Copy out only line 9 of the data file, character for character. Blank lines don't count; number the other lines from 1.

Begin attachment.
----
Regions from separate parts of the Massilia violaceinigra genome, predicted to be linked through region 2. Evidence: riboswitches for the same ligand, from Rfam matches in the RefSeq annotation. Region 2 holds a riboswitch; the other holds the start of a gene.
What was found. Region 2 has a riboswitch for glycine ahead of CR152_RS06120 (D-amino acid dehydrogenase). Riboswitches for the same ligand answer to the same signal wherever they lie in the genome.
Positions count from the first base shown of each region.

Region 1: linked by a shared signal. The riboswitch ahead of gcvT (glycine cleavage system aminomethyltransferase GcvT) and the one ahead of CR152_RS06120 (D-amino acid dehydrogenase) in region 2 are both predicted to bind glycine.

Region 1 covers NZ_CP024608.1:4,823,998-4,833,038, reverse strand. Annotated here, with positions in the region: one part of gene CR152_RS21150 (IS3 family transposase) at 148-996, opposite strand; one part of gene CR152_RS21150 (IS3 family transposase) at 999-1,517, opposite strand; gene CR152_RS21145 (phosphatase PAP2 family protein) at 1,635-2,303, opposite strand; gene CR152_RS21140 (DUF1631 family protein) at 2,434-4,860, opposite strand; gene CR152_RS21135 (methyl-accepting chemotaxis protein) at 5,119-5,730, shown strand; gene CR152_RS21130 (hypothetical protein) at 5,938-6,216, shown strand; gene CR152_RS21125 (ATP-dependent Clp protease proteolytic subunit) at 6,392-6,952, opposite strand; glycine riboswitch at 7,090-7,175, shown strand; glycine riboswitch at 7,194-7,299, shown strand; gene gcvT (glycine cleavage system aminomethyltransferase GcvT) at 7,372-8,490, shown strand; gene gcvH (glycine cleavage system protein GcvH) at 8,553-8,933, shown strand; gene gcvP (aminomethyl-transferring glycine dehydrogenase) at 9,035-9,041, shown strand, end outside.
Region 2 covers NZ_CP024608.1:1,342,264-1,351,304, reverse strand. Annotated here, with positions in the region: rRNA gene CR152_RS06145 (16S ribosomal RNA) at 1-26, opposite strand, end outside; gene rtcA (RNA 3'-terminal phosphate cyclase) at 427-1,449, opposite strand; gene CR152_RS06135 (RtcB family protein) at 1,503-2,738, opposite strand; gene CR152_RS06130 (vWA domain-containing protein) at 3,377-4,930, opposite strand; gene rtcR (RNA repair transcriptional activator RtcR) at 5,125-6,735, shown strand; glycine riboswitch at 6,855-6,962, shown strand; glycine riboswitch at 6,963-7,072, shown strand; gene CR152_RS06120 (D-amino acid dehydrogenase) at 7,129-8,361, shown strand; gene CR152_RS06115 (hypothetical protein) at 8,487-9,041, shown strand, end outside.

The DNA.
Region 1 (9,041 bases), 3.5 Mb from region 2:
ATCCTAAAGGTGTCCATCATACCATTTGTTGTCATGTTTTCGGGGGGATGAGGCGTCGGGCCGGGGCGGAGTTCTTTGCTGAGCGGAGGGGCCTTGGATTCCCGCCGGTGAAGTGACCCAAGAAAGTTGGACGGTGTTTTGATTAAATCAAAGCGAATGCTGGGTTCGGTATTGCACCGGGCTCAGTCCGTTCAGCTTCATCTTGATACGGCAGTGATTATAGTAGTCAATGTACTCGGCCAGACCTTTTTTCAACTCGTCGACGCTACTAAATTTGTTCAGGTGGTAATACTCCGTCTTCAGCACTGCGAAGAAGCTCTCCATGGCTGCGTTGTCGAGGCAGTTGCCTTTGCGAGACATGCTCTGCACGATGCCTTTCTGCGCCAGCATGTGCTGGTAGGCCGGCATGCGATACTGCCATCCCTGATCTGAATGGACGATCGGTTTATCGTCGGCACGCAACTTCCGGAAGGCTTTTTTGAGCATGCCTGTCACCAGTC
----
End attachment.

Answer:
ATCCTAAAGGTGTCCATCATACCATTTGTTGTCATGTTTTCGGGGGGATGAGGCGTCGGGCCGGGGCGGAGTTCTTTGCTGAGCGGAGGGGCCTTGGATTCCCGCCGGTGAAGTGACCCAAGAAAGTTGGACGGTGTTTTGATTAAATCAAAGCGAATGCTGGGTTCGGTATTGCACCGGGCTCAGTCCGTTCAGCTTCATCTTGATACGGCAGTGATTATAGTAGTCAATGTACTCGGCCAGACCTTTTTTCAACTCGTCGACGCTACTAAATTTGTTCAGGTGGTAATACTCCGTCTTCAGCACTGCGAAGAAGCTCTCCATGGCTGCGTTGTCGAGGCAGTTGCCTTTGCGAGACATGCTCTGCACGATGCCTTTCTGCGCCAGCATGTGCTGGTAGGCCGGCATGCGATACTGCCATCCCTGATCTGAATGGACGATCGGTTTATCGTCGGCACGCAACTTCCGGAAGGCTTTTTTGAGCATGCCTGTCACCAGTC